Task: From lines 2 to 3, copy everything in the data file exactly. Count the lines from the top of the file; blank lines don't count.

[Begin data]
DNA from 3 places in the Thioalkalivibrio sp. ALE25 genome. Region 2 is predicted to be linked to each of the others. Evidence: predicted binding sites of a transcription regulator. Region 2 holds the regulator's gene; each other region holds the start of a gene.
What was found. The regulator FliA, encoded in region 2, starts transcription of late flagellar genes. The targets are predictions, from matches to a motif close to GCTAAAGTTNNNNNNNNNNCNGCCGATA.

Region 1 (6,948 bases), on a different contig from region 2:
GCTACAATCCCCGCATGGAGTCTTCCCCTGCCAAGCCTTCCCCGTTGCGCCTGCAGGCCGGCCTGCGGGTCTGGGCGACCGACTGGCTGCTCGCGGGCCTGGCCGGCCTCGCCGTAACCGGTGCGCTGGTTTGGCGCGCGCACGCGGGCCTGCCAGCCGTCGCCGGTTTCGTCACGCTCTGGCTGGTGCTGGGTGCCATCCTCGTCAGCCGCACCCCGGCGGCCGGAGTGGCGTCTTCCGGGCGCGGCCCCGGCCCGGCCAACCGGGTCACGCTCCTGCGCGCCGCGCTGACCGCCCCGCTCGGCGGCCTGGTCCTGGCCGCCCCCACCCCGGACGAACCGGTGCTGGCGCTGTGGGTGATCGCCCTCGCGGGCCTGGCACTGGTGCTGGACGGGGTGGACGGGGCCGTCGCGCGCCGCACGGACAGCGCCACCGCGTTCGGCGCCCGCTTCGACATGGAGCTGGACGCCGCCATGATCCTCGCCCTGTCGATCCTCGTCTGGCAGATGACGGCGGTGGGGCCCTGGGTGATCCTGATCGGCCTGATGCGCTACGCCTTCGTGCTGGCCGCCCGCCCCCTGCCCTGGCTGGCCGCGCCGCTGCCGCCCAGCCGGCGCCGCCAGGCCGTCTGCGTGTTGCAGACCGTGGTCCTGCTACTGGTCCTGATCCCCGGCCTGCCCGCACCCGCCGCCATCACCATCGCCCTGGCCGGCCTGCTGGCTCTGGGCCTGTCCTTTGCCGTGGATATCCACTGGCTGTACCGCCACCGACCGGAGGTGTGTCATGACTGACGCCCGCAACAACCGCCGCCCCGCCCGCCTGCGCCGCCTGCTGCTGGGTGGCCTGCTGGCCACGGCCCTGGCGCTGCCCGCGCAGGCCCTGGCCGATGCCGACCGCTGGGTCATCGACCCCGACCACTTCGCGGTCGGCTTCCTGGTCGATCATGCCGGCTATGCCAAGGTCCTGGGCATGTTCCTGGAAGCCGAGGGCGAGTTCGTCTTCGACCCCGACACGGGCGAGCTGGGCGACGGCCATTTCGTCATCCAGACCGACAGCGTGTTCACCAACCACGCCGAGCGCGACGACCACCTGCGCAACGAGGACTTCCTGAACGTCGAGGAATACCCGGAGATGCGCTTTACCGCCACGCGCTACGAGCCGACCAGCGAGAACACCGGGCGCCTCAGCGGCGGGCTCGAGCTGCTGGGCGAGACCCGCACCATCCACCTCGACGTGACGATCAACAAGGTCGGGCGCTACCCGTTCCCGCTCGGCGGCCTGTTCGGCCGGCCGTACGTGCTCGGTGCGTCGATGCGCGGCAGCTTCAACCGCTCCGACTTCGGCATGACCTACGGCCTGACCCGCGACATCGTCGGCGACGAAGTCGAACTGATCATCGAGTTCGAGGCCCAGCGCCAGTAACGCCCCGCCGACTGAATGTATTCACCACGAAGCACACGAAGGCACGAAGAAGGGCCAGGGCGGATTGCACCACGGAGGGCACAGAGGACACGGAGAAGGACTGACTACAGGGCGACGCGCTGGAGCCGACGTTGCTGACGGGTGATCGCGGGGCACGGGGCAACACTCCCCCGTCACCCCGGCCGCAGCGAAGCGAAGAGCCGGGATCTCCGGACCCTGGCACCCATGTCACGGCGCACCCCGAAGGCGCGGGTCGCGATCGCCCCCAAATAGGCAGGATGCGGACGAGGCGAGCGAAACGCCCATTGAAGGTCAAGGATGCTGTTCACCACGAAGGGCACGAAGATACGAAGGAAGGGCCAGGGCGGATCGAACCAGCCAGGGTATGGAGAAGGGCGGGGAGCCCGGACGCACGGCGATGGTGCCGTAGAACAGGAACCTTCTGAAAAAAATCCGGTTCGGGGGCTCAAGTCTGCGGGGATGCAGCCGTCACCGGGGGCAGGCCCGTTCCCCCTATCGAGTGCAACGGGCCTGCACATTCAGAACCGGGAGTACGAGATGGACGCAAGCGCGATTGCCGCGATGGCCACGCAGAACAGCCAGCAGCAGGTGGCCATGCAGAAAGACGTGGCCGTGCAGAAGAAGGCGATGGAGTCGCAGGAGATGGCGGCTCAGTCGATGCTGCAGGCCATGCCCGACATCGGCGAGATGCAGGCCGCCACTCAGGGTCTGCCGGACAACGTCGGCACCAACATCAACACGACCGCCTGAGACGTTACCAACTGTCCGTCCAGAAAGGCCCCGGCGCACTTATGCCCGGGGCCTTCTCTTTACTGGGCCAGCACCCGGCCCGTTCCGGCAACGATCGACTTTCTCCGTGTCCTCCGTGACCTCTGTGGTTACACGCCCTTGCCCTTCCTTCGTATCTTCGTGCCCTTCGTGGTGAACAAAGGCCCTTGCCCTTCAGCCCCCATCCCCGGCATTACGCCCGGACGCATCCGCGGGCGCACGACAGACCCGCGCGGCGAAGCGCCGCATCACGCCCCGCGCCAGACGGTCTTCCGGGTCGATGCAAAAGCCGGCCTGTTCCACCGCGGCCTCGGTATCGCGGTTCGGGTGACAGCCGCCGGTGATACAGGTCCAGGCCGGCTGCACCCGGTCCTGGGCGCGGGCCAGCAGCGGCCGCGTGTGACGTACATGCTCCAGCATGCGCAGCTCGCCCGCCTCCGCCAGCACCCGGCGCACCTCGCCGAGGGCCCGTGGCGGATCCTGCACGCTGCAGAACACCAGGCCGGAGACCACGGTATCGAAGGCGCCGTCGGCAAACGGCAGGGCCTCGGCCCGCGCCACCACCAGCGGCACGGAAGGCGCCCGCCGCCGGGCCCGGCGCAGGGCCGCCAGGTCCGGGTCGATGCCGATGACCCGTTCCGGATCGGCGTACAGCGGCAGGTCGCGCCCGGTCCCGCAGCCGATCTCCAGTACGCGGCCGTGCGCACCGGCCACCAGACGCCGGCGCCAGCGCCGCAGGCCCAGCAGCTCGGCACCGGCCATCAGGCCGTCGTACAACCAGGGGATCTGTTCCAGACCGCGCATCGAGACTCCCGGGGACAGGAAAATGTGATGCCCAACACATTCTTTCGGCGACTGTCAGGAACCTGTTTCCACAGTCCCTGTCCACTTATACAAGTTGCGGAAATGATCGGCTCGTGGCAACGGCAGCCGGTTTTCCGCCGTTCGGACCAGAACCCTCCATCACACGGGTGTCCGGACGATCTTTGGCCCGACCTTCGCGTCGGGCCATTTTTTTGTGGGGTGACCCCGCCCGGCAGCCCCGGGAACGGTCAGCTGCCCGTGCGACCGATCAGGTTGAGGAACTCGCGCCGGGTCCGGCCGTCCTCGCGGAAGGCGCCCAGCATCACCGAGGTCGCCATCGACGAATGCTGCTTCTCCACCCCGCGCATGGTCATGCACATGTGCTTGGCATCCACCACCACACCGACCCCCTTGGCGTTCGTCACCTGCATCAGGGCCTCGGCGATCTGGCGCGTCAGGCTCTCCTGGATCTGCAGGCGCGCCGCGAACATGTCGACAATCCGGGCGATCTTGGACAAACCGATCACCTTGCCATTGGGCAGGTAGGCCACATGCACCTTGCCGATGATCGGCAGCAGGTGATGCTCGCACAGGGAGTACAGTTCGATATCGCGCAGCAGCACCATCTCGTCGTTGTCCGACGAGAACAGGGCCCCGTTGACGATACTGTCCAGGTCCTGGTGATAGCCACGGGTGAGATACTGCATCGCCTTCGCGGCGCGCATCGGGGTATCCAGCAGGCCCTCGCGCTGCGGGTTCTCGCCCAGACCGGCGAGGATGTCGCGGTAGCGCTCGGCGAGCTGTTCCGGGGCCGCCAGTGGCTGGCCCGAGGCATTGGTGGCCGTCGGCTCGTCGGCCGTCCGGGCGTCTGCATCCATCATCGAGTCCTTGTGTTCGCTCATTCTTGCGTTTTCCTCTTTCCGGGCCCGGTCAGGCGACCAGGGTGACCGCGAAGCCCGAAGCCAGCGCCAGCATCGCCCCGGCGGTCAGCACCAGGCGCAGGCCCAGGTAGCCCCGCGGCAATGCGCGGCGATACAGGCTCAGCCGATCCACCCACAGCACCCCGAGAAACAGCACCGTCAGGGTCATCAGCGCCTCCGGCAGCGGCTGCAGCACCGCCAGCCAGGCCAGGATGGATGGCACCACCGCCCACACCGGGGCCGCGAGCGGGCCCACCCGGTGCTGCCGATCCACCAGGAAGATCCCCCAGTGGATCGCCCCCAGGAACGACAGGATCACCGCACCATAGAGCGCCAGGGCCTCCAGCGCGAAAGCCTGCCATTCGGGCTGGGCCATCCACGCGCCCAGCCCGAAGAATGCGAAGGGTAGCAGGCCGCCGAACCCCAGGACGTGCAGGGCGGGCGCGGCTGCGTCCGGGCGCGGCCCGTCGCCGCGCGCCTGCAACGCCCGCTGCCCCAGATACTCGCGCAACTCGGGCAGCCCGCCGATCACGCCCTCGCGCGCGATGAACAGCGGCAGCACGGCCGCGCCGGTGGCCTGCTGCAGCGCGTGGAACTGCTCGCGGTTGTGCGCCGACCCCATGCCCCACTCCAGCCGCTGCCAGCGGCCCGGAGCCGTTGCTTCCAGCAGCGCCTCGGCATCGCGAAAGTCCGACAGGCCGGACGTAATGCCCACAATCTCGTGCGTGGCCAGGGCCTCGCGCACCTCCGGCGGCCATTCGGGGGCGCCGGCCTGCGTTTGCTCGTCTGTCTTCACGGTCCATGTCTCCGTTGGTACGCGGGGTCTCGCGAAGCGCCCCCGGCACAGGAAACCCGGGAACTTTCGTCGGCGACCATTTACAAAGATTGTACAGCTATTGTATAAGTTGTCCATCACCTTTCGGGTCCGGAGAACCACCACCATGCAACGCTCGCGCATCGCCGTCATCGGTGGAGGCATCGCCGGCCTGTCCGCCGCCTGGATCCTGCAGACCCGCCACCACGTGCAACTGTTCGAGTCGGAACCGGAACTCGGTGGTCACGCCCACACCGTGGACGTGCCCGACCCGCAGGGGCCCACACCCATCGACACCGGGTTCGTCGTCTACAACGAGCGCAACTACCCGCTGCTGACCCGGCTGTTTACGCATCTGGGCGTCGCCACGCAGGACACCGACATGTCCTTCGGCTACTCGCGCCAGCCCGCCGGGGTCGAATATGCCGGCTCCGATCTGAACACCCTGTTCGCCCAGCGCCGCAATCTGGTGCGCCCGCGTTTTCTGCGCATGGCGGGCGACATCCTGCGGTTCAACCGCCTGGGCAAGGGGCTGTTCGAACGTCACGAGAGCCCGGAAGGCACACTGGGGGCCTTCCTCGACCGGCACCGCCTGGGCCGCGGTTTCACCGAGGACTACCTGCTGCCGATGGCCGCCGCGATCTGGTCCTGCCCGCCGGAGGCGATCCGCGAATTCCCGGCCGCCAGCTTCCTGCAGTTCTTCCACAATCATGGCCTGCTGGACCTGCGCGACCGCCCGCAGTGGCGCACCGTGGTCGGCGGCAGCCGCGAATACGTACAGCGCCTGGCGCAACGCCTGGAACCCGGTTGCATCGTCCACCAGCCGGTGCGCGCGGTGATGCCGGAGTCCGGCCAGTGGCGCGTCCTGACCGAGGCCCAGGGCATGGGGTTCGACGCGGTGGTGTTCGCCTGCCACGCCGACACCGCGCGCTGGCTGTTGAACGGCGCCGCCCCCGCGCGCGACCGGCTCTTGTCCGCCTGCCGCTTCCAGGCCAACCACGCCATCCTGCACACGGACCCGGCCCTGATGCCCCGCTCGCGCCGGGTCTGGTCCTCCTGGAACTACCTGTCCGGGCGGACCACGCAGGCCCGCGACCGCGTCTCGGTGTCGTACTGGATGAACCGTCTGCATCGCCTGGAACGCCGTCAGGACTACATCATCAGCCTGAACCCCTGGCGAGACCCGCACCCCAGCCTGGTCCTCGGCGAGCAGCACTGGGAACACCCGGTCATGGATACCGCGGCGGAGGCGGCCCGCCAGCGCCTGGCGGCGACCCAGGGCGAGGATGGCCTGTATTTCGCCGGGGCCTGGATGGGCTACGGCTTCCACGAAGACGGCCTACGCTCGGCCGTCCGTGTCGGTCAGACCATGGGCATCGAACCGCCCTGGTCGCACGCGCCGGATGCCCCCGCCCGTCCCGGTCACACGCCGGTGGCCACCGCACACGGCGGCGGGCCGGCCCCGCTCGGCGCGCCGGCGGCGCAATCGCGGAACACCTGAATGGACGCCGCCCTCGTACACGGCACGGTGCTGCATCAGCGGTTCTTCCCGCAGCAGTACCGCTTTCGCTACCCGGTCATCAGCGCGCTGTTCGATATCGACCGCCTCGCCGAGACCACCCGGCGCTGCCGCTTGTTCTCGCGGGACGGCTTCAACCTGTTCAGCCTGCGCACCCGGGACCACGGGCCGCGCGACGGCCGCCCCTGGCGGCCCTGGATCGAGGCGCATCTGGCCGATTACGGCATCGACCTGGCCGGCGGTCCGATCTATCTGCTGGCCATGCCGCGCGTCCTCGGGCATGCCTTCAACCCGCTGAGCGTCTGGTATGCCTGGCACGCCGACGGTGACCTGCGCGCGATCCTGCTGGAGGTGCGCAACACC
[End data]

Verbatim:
What was found. The regulator FliA, encoded in region 2, starts transcription of late flagellar genes. The targets are predictions, from matches to a motif close to GCTAAAGTTNNNNNNNNNNCNGCCGATA.

Region 1 (6,948 bases), on a different contig from region 2: